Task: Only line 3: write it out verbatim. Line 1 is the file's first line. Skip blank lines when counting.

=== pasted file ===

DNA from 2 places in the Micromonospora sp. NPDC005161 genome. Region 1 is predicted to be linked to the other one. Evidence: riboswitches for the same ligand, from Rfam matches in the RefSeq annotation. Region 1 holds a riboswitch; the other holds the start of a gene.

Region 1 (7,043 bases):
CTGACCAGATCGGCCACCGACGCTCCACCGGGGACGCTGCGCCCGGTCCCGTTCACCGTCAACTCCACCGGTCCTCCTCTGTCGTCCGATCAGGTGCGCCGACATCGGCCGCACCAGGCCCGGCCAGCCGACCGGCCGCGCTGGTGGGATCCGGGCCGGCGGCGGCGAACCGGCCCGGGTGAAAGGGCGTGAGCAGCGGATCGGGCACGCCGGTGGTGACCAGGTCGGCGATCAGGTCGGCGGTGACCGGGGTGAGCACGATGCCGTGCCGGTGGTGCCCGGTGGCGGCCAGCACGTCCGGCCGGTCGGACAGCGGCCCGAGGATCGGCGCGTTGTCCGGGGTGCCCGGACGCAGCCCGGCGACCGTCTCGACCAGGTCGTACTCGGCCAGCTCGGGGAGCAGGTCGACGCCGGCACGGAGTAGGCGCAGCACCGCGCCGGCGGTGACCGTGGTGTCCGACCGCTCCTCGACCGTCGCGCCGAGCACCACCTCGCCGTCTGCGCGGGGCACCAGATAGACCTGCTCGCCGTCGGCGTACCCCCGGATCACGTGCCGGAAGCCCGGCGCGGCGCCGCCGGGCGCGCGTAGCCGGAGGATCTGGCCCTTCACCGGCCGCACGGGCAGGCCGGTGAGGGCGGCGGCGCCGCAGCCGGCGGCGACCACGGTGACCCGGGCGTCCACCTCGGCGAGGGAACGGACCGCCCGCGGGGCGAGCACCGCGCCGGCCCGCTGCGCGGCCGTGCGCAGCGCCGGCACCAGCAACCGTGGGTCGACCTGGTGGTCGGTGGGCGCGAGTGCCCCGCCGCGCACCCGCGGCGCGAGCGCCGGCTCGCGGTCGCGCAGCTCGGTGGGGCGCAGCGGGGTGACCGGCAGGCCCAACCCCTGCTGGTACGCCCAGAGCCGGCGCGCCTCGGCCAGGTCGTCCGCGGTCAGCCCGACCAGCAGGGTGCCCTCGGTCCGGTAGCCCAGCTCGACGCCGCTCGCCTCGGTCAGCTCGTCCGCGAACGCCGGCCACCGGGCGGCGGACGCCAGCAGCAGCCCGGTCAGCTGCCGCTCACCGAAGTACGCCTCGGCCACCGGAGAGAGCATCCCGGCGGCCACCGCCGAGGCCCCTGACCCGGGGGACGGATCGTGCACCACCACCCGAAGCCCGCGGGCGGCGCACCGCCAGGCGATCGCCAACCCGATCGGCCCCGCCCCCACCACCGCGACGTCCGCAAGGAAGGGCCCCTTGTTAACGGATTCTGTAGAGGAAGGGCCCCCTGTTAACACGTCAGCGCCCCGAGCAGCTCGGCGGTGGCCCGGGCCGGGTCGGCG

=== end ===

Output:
CTGACCAGATCGGCCACCGACGCTCCACCGGGGACGCTGCGCCCGGTCCCGTTCACCGTCAACTCCACCGGTCCTCCTCTGTCGTCCGATCAGGTGCGCCGACATCGGCCGCACCAGGCCCGGCCAGCCGACCGGCCGCGCTGGTGGGATCCGGGCCGGCGGCGGCGAACCGGCCCGGGTGAAAGGGCGTGAGCAGCGGATCGGGCACGCCGGTGGTGACCAGGTCGGCGATCAGGTCGGCGGTGACCGGGGTGAGCACGATGCCGTGCCGGTGGTGCCCGGTGGCGGCCAGCACGTCCGGCCGGTCGGACAGCGGCCCGAGGATCGGCGCGTTGTCCGGGGTGCCCGGACGCAGCCCGGCGACCGTCTCGACCAGGTCGTACTCGGCCAGCTCGGGGAGCAGGTCGACGCCGGCACGGAGTAGGCGCAGCACCGCGCCGGCGGTGACCGTGGTGTCCGACCGCTCCTCGACCGTCGCGCCGAGCACCACCTCGCCGTCTGCGCGGGGCACCAGATAGACCTGCTCGCCGTCGGCGTACCCCCGGATCACGTGCCGGAAGCCCGGCGCGGCGCCGCCGGGCGCGCGTAGCCGGAGGATCTGGCCCTTCACCGGCCGCACGGGCAGGCCGGTGAGGGCGGCGGCGCCGCAGCCGGCGGCGACCACGGTGACCCGGGCGTCCACCTCGGCGAGGGAACGGACCGCCCGCGGGGCGAGCACCGCGCCGGCCCGCTGCGCGGCCGTGCGCAGCGCCGGCACCAGCAACCGTGGGTCGACCTGGTGGTCGGTGGGCGCGAGTGCCCCGCCGCGCACCCGCGGCGCGAGCGCCGGCTCGCGGTCGCGCAGCTCGGTGGGGCGCAGCGGGGTGACCGGCAGGCCCAACCCCTGCTGGTACGCCCAGAGCCGGCGCGCCTCGGCCAGGTCGTCCGCGGTCAGCCCGACCAGCAGGGTGCCCTCGGTCCGGTAGCCCAGCTCGACGCCGCTCGCCTCGGTCAGCTCGTCCGCGAACGCCGGCCACCGGGCGGCGGACGCCAGCAGCAGCCCGGTCAGCTGCCGCTCACCGAAGTACGCCTCGGCCACCGGAGAGAGCATCCCGGCGGCCACCGCCGAGGCCCCTGACCCGGGGGACGGATCGTGCACCACCACCCGAAGCCCGCGGGCGGCGCACCGCCAGGCGATCGCCAACCCGATCGGCCCCGCCCCCACCACCGCGACGTCCGCAAGGAAGGGCCCCTTGTTAACGGATTCTGTAGAGGAAGGGCCCCCTGTTAACACGTCAGCGCCCCGAGCAGCTCGGCGGTGGCCCGGGCCGGGTCGGCG